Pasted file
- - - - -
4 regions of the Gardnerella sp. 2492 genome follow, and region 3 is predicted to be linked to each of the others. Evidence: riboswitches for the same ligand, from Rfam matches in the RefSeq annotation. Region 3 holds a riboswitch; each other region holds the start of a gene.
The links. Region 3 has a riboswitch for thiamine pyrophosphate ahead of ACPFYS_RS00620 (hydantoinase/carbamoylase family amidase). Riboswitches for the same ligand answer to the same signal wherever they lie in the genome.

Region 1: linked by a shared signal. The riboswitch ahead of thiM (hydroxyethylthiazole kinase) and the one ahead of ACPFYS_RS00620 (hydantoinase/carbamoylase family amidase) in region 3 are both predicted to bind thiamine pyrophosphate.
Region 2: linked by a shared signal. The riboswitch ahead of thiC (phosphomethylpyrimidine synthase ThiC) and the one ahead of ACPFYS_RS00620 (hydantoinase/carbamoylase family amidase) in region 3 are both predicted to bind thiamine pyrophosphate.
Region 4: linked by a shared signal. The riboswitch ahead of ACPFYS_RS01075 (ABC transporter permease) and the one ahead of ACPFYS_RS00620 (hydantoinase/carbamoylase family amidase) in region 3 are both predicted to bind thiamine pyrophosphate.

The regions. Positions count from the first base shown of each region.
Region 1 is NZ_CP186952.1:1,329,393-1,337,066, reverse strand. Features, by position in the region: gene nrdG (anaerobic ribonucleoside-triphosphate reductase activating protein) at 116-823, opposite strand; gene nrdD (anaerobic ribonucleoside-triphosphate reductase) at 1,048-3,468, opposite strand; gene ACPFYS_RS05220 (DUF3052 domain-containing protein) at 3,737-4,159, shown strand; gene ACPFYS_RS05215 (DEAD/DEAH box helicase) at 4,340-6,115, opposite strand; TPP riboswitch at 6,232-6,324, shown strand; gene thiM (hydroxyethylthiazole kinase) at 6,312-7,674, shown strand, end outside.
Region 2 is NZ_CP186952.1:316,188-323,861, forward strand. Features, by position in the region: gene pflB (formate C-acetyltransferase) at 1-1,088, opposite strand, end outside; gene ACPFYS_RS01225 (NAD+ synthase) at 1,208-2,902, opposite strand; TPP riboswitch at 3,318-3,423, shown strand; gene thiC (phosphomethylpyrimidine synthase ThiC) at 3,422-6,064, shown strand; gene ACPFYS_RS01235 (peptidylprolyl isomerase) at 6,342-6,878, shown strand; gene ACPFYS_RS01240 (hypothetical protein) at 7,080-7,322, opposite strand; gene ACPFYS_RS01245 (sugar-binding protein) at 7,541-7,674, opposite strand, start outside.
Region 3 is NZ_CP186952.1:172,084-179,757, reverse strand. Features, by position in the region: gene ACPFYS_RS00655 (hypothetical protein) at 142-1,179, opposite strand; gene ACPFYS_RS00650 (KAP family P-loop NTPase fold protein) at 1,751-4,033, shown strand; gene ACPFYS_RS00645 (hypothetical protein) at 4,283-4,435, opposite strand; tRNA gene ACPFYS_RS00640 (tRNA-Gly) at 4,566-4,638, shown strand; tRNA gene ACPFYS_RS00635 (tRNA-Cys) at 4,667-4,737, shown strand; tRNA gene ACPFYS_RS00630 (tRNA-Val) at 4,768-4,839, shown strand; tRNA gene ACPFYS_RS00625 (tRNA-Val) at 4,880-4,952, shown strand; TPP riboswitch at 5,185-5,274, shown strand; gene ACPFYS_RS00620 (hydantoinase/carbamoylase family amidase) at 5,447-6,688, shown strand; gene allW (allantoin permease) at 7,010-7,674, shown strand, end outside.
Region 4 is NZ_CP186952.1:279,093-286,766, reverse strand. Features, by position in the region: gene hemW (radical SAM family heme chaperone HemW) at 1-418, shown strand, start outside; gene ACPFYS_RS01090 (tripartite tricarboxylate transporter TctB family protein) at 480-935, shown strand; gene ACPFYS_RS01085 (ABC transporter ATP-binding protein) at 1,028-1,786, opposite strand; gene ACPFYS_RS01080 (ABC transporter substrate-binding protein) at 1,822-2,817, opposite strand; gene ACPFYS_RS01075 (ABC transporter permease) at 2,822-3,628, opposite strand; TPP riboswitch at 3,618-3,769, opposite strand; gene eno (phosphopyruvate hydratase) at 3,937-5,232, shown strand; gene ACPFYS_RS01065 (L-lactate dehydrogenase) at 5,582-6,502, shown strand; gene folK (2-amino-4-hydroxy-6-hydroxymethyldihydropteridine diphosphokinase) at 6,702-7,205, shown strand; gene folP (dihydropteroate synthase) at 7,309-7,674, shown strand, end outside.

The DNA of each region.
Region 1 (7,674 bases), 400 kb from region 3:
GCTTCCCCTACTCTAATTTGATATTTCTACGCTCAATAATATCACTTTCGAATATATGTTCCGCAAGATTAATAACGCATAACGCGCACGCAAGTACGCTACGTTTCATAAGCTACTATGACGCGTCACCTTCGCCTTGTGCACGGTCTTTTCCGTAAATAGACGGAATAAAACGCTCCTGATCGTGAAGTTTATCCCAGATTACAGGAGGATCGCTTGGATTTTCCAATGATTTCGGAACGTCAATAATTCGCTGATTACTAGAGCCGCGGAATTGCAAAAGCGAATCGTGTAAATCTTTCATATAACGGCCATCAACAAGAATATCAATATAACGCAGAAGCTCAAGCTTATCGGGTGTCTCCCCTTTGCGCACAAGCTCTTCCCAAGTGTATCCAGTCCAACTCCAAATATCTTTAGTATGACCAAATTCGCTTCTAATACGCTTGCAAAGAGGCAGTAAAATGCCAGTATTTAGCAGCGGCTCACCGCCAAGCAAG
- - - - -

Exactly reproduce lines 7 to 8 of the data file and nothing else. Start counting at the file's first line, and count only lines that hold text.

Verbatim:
Region 1 is NZ_CP186952.1:1,329,393-1,337,066, reverse strand. Features, by position in the region: gene nrdG (anaerobic ribonucleoside-triphosphate reductase activating protein) at 116-823, opposite strand; gene nrdD (anaerobic ribonucleoside-triphosphate reductase) at 1,048-3,468, opposite strand; gene ACPFYS_RS05220 (DUF3052 domain-containing protein) at 3,737-4,159, shown strand; gene ACPFYS_RS05215 (DEAD/DEAH box helicase) at 4,340-6,115, opposite strand; TPP riboswitch at 6,232-6,324, shown strand; gene thiM (hydroxyethylthiazole kinase) at 6,312-7,674, shown strand, end outside.
Region 2 is NZ_CP186952.1:316,188-323,861, forward strand. Features, by position in the region: gene pflB (formate C-acetyltransferase) at 1-1,088, opposite strand, end outside; gene ACPFYS_RS01225 (NAD+ synthase) at 1,208-2,902, opposite strand; TPP riboswitch at 3,318-3,423, shown strand; gene thiC (phosphomethylpyrimidine synthase ThiC) at 3,422-6,064, shown strand; gene ACPFYS_RS01235 (peptidylprolyl isomerase) at 6,342-6,878, shown strand; gene ACPFYS_RS01240 (hypothetical protein) at 7,080-7,322, opposite strand; gene ACPFYS_RS01245 (sugar-binding protein) at 7,541-7,674, opposite strand, start outside.